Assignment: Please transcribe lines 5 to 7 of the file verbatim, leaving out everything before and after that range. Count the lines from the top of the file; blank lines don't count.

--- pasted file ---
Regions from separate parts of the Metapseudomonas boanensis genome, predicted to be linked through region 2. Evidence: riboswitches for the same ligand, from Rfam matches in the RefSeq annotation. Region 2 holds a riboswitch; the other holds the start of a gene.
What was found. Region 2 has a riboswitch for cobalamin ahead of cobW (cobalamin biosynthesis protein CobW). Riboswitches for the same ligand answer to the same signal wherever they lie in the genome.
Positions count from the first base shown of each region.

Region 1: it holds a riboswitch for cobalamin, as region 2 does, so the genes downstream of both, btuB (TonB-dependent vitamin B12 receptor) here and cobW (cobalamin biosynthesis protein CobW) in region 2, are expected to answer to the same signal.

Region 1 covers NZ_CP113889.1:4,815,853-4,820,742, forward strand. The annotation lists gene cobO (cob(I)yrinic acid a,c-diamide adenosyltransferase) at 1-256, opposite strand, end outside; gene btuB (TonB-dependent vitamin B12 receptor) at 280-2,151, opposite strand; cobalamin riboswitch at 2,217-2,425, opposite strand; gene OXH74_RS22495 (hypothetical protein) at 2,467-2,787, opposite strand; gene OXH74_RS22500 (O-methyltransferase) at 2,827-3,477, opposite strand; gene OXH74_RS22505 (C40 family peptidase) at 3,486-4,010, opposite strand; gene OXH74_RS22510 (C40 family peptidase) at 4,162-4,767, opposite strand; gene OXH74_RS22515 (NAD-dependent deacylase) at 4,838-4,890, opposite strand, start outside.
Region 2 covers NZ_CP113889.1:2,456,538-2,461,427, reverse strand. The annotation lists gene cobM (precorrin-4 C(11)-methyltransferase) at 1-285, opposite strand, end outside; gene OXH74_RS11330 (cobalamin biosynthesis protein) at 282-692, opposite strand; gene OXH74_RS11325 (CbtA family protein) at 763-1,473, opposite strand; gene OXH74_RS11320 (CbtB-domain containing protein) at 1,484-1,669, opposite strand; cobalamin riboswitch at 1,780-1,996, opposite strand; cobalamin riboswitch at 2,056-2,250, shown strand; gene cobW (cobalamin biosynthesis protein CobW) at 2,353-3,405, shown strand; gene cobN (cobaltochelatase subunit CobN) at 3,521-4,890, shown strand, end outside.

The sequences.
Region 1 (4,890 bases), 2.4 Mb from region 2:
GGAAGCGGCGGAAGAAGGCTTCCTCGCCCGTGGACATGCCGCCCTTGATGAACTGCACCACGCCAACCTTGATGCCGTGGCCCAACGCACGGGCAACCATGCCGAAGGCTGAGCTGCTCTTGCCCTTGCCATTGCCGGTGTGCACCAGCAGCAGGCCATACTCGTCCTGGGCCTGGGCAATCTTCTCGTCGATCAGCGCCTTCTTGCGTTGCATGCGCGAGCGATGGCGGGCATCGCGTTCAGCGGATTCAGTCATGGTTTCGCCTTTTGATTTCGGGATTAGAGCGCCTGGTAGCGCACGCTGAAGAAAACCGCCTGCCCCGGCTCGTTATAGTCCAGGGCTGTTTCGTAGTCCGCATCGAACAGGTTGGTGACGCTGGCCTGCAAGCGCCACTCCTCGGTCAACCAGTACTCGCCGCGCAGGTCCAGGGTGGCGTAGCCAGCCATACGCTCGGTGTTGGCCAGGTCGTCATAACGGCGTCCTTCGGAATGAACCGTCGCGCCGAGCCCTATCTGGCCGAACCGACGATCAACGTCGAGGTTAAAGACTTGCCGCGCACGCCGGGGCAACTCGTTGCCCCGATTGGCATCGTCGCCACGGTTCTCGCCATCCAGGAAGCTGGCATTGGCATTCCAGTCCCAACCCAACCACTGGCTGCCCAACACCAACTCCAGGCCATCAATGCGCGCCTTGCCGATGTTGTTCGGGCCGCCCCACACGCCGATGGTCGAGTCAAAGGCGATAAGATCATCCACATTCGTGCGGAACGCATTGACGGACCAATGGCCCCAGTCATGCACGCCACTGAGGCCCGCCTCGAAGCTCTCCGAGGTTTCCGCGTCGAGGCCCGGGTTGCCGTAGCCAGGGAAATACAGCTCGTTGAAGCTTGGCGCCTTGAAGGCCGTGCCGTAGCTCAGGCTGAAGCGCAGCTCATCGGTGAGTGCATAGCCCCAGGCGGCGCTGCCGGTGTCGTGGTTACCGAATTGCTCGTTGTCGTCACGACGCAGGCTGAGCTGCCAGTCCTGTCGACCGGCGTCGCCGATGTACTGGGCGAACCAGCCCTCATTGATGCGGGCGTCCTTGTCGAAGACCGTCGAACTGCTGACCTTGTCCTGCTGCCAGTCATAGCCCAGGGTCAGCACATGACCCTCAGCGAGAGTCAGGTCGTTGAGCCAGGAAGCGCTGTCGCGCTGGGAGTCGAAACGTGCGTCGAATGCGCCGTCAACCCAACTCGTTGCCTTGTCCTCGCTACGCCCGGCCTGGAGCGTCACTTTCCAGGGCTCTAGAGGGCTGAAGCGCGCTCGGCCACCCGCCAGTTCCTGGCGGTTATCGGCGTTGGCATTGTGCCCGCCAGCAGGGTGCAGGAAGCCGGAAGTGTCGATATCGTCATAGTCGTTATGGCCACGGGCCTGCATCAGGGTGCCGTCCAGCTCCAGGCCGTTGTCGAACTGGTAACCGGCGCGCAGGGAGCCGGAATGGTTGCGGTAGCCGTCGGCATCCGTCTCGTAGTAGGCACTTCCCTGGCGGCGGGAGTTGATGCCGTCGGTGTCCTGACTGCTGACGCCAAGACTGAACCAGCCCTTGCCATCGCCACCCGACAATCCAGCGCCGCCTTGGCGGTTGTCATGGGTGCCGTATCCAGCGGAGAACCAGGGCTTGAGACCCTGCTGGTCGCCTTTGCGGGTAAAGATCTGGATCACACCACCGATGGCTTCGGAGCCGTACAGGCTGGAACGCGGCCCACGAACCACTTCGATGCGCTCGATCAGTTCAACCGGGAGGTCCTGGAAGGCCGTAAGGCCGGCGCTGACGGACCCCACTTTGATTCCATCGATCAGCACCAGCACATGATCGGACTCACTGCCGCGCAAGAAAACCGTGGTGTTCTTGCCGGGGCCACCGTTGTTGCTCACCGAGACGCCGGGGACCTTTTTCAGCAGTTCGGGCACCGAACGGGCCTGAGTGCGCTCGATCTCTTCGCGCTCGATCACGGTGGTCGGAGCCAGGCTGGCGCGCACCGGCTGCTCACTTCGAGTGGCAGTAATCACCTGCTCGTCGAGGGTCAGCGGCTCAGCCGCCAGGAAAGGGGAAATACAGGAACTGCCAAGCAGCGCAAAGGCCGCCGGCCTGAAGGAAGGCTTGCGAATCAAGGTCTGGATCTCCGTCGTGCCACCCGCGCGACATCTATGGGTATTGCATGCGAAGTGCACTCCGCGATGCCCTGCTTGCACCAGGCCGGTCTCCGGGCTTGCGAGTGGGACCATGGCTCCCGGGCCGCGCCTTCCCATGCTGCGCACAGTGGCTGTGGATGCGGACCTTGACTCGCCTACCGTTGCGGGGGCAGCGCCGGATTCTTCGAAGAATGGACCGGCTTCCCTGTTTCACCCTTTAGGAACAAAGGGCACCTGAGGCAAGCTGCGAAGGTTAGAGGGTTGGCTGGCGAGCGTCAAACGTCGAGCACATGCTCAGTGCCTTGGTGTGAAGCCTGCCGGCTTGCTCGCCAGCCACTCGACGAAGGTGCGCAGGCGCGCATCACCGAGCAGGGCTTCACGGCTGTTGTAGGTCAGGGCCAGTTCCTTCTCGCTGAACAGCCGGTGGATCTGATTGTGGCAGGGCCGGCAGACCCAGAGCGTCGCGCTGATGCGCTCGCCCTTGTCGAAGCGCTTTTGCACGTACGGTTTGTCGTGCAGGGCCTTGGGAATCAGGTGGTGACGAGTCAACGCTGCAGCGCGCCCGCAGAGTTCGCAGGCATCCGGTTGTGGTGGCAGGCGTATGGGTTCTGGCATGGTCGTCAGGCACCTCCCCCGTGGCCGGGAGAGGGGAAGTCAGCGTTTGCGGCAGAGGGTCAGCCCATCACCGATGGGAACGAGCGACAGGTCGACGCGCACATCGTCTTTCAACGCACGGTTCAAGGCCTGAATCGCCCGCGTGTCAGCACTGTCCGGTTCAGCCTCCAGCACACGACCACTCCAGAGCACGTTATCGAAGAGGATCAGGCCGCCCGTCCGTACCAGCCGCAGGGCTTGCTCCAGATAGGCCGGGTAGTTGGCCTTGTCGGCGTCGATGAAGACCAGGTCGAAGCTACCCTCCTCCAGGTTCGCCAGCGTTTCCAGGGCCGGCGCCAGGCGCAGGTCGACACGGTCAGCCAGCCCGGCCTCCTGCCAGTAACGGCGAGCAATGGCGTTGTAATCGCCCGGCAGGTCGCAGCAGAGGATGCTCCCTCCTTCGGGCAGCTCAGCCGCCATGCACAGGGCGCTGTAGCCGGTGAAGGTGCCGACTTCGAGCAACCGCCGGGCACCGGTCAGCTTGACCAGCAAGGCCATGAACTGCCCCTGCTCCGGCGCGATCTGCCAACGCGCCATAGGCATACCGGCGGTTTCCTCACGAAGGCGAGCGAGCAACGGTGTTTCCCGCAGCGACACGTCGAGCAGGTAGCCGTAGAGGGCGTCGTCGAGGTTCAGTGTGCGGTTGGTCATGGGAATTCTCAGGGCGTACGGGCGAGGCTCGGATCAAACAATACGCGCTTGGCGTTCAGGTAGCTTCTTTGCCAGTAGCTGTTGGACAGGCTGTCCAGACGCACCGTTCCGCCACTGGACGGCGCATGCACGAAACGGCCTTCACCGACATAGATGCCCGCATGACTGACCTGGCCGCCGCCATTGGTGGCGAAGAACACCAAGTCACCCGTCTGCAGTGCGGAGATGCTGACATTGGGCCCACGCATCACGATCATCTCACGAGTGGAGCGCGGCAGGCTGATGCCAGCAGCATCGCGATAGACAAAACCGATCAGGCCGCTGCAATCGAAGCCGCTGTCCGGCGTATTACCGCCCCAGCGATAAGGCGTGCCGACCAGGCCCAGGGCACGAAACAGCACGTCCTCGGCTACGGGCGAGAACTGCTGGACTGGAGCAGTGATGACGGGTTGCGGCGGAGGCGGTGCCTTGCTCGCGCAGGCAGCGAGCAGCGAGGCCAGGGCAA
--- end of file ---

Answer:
Region 1 covers NZ_CP113889.1:4,815,853-4,820,742, forward strand. The annotation lists gene cobO (cob(I)yrinic acid a,c-diamide adenosyltransferase) at 1-256, opposite strand, end outside; gene btuB (TonB-dependent vitamin B12 receptor) at 280-2,151, opposite strand; cobalamin riboswitch at 2,217-2,425, opposite strand; gene OXH74_RS22495 (hypothetical protein) at 2,467-2,787, opposite strand; gene OXH74_RS22500 (O-methyltransferase) at 2,827-3,477, opposite strand; gene OXH74_RS22505 (C40 family peptidase) at 3,486-4,010, opposite strand; gene OXH74_RS22510 (C40 family peptidase) at 4,162-4,767, opposite strand; gene OXH74_RS22515 (NAD-dependent deacylase) at 4,838-4,890, opposite strand, start outside.
Region 2 covers NZ_CP113889.1:2,456,538-2,461,427, reverse strand. The annotation lists gene cobM (precorrin-4 C(11)-methyltransferase) at 1-285, opposite strand, end outside; gene OXH74_RS11330 (cobalamin biosynthesis protein) at 282-692, opposite strand; gene OXH74_RS11325 (CbtA family protein) at 763-1,473, opposite strand; gene OXH74_RS11320 (CbtB-domain containing protein) at 1,484-1,669, opposite strand; cobalamin riboswitch at 1,780-1,996, opposite strand; cobalamin riboswitch at 2,056-2,250, shown strand; gene cobW (cobalamin biosynthesis protein CobW) at 2,353-3,405, shown strand; gene cobN (cobaltochelatase subunit CobN) at 3,521-4,890, shown strand, end outside.

The sequences.